A steady drumbeat of tariffs, changing trade policy and an overall environment of uncertainty are leading many manufacturers to take a “wait and see” approach to investment and expansion. Companies are reassessing spending plans, finding it challenging to adjust how they do business on the fly in response to unsettled trade policies.
Manufacturers have seen the effects in the cost of raw materials, which has led customers with long-term pricing agreements to push back. Some are finding they need to negotiate changes to contract terms, while others are faced with locating new supply sources. However, these are difficult changes to make, and companies are unsure whether to push forward as uncertainty over tariff amounts, origin, timing and related retaliation persists.
As a result, manufacturers are hesitant to commit to large investments or expansion plans unless they can be certain they’ll see a long-term payoff. Whether manufacturers need to change their supply chain strategy, find alternative sourcing or re-source materials, they don’t feel confident implementing these initiatives without more evidence of stability in trade policy.
While the next round of tariffs may be out of manufacturers’ control, they can be proactive in preparing for changing trade policies by considering these steps to weather the storm:
Renegotiate rates with suppliers
Even if a manufacturer’s products aren’t direct tariff targets, they may include affected materials like steel and aluminum, resulting in higher cost of goods and materials. Now is the time to renegotiate terms with suppliers and try to lock them into long-term deals with favorable pricing. It may be easier said than done in many cases, particularly in cases where suppliers are using the assessment of new tariffs as an opportunity to raise prices. It’s critical manufacturers incorporate key protection clauses to avoid major price spikes that would be damaging to their business model when entering into an amended, extended or new supply contract.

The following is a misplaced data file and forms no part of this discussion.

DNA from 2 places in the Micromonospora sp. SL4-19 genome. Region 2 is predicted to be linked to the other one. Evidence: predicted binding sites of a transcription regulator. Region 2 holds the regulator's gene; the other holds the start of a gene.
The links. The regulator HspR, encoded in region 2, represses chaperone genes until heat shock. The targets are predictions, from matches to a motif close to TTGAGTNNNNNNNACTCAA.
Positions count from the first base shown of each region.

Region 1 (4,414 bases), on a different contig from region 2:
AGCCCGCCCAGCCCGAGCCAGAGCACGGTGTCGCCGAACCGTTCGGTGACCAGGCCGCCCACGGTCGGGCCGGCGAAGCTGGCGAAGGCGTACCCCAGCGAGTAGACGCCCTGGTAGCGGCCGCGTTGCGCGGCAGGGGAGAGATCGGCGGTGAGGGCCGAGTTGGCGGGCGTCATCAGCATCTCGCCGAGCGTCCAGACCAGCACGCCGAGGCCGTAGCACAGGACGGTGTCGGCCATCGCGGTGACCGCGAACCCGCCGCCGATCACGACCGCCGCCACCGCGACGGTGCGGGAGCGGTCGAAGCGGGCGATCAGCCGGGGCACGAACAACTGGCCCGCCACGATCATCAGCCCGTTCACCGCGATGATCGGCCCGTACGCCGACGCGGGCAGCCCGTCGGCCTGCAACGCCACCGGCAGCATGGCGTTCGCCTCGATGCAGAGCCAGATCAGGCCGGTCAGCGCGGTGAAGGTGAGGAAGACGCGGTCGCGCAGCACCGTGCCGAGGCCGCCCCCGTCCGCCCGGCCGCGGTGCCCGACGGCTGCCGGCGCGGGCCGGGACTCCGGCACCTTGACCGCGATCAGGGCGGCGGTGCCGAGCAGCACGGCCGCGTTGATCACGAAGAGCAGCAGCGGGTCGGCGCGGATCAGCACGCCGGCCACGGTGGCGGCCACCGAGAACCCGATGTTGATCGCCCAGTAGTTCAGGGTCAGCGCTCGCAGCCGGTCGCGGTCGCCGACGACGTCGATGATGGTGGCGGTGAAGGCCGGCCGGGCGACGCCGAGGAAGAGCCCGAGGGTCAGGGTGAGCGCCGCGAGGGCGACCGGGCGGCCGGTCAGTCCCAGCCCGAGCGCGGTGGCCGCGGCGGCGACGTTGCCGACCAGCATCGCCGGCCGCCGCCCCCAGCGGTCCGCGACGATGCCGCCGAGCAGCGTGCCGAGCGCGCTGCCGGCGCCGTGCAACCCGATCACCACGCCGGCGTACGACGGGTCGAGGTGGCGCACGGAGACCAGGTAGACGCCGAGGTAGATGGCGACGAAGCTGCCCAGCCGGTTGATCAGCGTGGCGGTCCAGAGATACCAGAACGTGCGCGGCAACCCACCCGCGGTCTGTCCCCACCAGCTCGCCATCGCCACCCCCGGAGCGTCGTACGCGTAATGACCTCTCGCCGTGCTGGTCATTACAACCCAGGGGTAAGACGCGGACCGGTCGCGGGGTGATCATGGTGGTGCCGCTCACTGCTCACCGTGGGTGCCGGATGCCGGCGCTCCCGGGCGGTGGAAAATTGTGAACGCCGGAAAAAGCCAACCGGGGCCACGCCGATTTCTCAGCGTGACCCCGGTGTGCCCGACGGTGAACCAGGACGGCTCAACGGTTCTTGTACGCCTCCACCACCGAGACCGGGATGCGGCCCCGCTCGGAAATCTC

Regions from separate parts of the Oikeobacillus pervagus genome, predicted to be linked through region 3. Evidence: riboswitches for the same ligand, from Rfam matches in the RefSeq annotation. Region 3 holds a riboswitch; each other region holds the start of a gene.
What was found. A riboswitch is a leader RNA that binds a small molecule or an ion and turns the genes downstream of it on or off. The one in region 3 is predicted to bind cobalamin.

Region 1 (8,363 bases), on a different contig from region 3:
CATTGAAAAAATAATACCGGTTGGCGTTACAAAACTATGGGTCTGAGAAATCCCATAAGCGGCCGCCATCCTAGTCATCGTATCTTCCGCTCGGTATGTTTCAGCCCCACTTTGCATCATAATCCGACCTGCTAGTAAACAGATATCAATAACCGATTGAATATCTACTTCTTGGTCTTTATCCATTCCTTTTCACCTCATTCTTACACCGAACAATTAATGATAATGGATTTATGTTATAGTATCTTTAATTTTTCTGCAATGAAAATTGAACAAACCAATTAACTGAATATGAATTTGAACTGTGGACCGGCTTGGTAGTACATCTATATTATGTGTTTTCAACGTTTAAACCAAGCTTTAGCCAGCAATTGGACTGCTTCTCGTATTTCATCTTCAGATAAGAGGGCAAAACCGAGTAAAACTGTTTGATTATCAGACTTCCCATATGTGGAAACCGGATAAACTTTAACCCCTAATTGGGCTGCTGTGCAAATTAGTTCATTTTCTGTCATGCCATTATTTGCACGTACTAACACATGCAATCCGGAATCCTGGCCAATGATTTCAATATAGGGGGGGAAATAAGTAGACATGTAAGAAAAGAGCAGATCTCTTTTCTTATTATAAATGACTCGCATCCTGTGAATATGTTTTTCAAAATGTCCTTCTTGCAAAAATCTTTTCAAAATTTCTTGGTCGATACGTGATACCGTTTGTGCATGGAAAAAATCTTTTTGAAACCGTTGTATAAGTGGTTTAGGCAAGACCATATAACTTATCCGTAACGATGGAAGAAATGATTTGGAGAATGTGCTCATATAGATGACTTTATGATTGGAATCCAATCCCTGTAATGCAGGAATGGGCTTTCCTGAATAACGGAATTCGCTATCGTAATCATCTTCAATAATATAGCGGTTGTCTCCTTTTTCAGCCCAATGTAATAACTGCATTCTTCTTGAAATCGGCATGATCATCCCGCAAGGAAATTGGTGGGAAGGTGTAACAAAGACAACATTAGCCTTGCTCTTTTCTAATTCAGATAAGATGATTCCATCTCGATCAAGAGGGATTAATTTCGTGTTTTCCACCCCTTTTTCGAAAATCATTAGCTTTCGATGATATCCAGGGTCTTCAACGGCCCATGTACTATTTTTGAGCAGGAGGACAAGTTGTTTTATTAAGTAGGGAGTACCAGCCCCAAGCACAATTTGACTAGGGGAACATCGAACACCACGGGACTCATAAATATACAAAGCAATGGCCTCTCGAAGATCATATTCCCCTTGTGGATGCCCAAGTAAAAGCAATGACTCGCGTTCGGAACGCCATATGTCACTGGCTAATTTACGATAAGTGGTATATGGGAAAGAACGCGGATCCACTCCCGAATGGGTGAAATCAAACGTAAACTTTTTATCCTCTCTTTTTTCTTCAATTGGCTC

Evaluate profit margins
With tariffs increasing the costs of goods and materials, it’s imperative for manufacturers to examine which costs they can absorb and which they’ll need to pass on to customers. This process involves understanding where a manufacturer might offset material cost increases with other efficiencies or cost rationalization, and the level of cost increase customers will tolerate. In customer contracts that have price escalation clauses or limitations, manufacturers may need to attempt to renegotiate clauses that prevent recovery of tariffs paid.
Consider free-trade zone opportunities
Too often, manufacturers overlook available opportunities provided by free-trade zones. The free-trade zone option allows companies to develop a product, then export it to a U.S. customs territory or foreign destination, potentially bypassing any tariffs on the product if it has been transformed.
Establish a dedicated trade and customs compliance group
Consider forming a trade compliance group with clear governance. Charge this group with developing strong “what-if” capabilities to understand the impact of various tariff and trade scenarios, including inventory and supply chain strategies, sourcing alternatives and modeling multiple data sources.
Take advantage of exclusion processes
When granted, exclusions apply retroactively to the date a tariff became effective. The Commerce Department reviews exclusion requests for Section 232 Steel and Aluminum tariffs, while the United States Trade Representative (USTR) provides a mechanism to request exclusions for Section 301 (China) tariffs. The Commerce Department has shown a willingness to provide exemptions in certain cases, particularly since March when the tariffs of 25 percent on steel and 10 percent on aluminum went into effect, making it all the more important for manufacturers to evaluate opportunities for exclusions.
Assess imported product classifications
Each product’s classification dictates whether or not it is included in the tariff order. Whether there is an accidental misclassification, an intentional misclassification by the overseas seller or a product that falls within a gray area, an audit of the classifications of imported goods will help manufacturers elude surprises and potential liabilities – and could even result in the avoidance of higher tariffs.
Import sooner versus later
Manufacturers with source material subject to the 10 percent tariff may want to procure more before the tariff leaps to 25 percent.
Seek out alternative sources of supply
Manufacturers should explore alternate supply sources to shield their business from the disruption caused by tariffs. They should be prepared to onboard new supply partners quickly – a process that might include partner profiles, legacy systems, custom coding and new systems to securely exchange order, invoicing, shipping and payment data.
Time will tell the extent to which new tariffs and trade policy will impact the manufacturing industry. Regardless of today’s uncertainty, manufacturers should take steps now to prepare and protect their business interests amid the shifting trade environment.